HC Deb 08 July 1936 vol 314 cc1212-5

Motion made, and Question proposed, That this day, notwithstanding anything in Standing Order No. 14, Business other than Business of Supply may be taken before Eleven of the Clock."—[The Prime Minister.]


I would like to raise a point with regard to the business to be taken to-day. I am not sure whether it is strictly a point of Order or whether it is a matter for the Leader of the House, but I will put it briefly. To-day is the 13th Allotted Day for Committee of Supply. It is proposed to move to report Progress in Committee of Supply and then to take a Motion to be moved by the Opposition. I would venture to recall to the House the circumstances of last Thursday which gave rise to this. When the Prime Minister was announcing the business of the week last Thursday, he said: Wednesday.—Supply; Committee (13th Allotted Day). Treasury Vote. The Leader of the Opposition then said: On Wednesday we propose to put a Motion on the Paper dealing with the subject of Malnutrition, which concerns a number of Ministries. It will give an opportunity for discussing that subject without being hampered by an ordinary Departmental Supply Vote. To this the Prime Minister replied: I take note of the right hon. Gentleman's statement of how he proposes to utilise Wednesday."—[OFFICIAL, REPORT, 2nd July, 1936; col. 620, Vol. 314.] It seems to me that the institution of Allotted Days in Committee of Supply is one of the most ancient of the forms of procedure of this House, and it has become more and more a tendency recently—I think this is the second time within the last two months—for a Supply Day to be contemptuously cast aside and in its place for some Motion to be moved. All I desire to do is to draw the attention of the House to the fact that I hope this is a form of procedure which will not become more common, because it seems to me that if the Opposition do not wish to raise any matter on an allotted day, why should not the supporters of the Government be given an opportunity of raising some administrative matter in Committee of Supply rather than an allotted day should go by default and an official Resolution be moved from the Opposition benches? I hope that the Leader of the House and you, Mr. Speaker, will not mind my having drawn attention to this point, which really does concern the procedure of the House.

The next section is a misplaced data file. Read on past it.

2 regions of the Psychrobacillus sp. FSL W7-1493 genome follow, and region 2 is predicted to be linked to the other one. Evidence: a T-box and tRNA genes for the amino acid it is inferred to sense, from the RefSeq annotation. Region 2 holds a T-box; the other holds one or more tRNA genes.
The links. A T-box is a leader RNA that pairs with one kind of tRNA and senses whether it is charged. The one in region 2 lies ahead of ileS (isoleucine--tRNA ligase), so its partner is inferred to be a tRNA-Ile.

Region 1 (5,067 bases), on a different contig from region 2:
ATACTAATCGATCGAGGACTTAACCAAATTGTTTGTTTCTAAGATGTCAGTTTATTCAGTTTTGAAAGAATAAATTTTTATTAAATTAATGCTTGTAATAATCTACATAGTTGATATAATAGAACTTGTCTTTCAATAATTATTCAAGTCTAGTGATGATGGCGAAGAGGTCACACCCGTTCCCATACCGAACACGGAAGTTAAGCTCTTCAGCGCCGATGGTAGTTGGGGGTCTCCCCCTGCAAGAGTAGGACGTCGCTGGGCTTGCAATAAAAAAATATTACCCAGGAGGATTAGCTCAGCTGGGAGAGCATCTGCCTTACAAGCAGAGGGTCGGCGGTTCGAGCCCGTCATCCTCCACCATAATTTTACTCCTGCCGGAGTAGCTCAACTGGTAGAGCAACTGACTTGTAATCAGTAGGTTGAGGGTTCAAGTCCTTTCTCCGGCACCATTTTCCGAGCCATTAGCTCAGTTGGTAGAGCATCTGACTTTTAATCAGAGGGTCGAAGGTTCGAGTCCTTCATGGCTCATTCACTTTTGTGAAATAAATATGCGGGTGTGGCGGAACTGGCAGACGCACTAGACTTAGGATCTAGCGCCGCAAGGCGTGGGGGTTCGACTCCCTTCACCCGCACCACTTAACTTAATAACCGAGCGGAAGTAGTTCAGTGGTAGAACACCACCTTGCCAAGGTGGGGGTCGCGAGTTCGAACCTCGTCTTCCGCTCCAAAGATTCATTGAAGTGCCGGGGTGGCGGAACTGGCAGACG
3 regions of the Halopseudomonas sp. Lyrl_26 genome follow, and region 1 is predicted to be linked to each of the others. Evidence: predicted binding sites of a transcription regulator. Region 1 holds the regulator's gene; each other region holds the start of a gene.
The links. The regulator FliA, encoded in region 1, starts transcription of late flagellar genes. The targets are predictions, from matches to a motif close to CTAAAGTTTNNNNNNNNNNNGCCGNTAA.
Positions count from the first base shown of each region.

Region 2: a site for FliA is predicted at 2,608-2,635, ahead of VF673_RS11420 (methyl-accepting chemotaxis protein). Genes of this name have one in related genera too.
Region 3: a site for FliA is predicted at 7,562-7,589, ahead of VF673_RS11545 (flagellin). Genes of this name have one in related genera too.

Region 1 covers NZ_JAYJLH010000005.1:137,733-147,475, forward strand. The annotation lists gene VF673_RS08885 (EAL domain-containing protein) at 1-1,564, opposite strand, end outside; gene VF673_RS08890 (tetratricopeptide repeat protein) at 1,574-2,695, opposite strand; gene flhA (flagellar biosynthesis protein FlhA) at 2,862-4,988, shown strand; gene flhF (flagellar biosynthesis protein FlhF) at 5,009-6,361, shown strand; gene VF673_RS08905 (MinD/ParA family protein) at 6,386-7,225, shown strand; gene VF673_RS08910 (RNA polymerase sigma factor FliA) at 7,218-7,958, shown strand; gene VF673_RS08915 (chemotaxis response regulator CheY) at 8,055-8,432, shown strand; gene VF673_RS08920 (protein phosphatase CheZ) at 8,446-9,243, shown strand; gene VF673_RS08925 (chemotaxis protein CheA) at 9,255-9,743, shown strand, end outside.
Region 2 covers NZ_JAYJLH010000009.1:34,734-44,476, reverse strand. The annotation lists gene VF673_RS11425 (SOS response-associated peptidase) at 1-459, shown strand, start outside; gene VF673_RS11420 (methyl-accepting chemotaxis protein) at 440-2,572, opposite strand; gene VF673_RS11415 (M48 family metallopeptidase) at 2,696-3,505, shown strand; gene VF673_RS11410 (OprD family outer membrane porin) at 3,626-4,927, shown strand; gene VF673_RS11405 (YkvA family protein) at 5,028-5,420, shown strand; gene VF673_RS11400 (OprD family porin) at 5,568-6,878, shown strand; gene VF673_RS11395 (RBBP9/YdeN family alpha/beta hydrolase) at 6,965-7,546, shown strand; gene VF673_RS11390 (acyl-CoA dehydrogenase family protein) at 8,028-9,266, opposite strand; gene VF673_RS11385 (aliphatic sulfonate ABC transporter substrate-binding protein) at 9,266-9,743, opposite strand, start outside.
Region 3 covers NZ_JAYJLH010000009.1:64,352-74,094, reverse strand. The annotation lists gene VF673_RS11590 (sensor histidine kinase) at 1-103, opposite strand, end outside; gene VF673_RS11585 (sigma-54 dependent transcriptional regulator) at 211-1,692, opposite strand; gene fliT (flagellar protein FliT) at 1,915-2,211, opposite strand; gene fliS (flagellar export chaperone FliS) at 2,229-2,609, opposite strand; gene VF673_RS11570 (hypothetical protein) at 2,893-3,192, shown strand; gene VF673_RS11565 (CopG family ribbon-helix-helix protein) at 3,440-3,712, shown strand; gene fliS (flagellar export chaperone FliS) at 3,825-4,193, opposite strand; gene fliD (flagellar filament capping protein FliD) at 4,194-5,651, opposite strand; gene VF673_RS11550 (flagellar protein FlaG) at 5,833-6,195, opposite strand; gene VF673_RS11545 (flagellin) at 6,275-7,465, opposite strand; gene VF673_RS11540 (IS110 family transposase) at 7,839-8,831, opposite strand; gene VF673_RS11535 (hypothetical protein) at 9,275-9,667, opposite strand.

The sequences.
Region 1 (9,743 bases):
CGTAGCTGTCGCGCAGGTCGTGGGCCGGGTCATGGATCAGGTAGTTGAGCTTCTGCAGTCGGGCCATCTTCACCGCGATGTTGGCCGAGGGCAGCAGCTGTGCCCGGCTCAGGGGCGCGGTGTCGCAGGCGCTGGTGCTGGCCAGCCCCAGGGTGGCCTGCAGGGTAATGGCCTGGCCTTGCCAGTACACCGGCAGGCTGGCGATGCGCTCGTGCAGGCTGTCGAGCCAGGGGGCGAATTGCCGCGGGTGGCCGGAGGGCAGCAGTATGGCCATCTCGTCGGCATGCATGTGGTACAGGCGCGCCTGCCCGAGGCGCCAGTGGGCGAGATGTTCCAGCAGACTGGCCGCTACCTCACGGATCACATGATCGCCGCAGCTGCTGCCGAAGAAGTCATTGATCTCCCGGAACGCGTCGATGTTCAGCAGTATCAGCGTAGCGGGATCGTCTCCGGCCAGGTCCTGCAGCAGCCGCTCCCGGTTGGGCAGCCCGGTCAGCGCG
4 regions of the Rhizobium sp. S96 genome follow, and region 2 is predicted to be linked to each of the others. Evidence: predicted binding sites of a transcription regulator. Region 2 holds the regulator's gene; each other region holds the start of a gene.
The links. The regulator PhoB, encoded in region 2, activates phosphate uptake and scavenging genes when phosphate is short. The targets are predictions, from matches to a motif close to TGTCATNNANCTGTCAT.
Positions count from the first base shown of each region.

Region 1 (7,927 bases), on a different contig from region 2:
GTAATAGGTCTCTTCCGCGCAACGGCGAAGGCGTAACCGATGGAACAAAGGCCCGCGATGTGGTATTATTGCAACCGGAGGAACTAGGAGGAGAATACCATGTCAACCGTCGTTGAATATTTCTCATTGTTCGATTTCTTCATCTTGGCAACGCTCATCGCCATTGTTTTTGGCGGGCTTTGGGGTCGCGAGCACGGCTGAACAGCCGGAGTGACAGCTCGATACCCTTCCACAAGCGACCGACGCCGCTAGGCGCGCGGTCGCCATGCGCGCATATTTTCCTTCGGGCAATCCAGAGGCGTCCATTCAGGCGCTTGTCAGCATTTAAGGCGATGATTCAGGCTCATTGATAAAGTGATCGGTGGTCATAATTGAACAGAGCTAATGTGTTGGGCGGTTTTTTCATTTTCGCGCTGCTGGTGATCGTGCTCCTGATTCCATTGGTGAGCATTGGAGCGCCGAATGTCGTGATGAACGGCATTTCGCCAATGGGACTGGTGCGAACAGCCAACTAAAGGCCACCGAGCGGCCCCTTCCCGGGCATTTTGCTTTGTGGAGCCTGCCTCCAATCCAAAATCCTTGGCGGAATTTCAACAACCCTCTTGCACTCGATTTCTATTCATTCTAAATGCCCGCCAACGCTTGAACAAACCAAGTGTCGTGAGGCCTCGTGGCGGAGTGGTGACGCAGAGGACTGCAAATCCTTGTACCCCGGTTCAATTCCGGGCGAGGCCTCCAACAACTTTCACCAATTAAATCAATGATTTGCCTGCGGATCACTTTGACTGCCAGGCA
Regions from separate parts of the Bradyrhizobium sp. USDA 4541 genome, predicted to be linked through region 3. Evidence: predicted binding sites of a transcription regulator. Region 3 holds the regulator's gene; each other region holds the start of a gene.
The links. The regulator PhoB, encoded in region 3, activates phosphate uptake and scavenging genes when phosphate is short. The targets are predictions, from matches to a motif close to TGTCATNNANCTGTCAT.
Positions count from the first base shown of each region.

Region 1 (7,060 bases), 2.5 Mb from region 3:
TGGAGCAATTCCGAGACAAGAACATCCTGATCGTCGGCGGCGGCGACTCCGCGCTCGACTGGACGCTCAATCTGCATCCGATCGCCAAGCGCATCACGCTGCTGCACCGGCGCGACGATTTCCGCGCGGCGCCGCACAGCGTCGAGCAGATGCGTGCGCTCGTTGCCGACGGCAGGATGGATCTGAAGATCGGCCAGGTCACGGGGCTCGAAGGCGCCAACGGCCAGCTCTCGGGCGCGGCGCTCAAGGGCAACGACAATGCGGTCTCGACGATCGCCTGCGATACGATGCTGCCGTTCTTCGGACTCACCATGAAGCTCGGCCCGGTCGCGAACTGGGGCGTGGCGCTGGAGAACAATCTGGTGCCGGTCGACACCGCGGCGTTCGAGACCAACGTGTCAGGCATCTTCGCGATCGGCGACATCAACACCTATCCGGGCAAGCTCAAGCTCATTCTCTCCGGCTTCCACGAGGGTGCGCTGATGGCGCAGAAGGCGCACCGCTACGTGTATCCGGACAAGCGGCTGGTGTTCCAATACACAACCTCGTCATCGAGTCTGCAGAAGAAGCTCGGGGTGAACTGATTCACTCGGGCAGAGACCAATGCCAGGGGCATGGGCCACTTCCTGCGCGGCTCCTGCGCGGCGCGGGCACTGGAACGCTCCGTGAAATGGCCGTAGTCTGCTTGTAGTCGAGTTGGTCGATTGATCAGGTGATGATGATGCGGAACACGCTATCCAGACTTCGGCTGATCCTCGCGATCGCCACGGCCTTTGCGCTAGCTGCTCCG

I do not think that the right hon. Gentleman has raised this matter in any way as a point of Order, because, of course, it has nothing to do with me.


I quite agree in thinking that it is not a point of Order, but I shall be very pleased to refer to it. I am not aware that what we are doing this afternoon is a matter of very recent practice alone, for such a treatment of a Supply day has been taken advantage of more than once this Session. While I think it is perfectly right of my right hon. Friend to call attention to the matter, which is one in which naturally any Leader of the House must be guided by the sentiment of the House with reference to it, yet my own view is that if a request such as I received the other day be granted and prove to be for the general convenience of the House, I feel that the Leader of the House is quite right in granting the request. Had it been a question of discussing legislation, a question remote from Supply, that would be another thing, but here you have the case of malnutrition, a subject of first importance, a subject in which hon. Members on our side are interested no less than hon. Members opposite.

When the right hon. Gentleman the Leader of the Opposition put a question and used the word "hampered," he had obviously not been very careful in his choice of a word in which my right hon. Friend might pick a hole, and he might have expressed himself more carefully, but what he meant was that here was a subject which can be brought up under four different Votes, those of the Ministry of Health, the Ministry of Agriculture, the Secretary of State for Scotland and the Minister of Education, all of which have to deal with this subject administratively, and of course administration is the very question which comes up for discussion, and sometimes for dispute, on a Supply day. Therefore I think that in this case we have not done anything against the spirit of the work of an Allotted Supply Day.

So far as I am able to exercise any control, I shall use my own judgment to see that what I believe to be the principles of a Supply day are not in any case infringed. I must just allude to the instance of the Foreign Office Debate the other day. That was a Supply day, and we agreed to the procedure that was taken in order that the Opposition might put down a declaratory Resolution. I think that sometimes such a Motion is one which should come before the House. It focuses our discussion on foreign affairs and is a very suitable debate to have on a Supply day in Committee. I think the House will feel that in coming to this arrangement to-day we have done nothing against the precedents which have been set, or against the spirit of the allocation of proper time for Supply days, and that in this case the procedure that has been adopted is for the general convenience. I am convinced that it will lead to a debate of very great interest to a large number of Members.


In thanking the Prime Minister for his statement, I would ask him what he proposes to do to-day in the event of the Eleven o'Clock Rule being suspended?


We are not moving the suspension of the Eleven o'Clock Rule. We have moved only the first part of the Motion on the Paper.

Question put, and agreed to.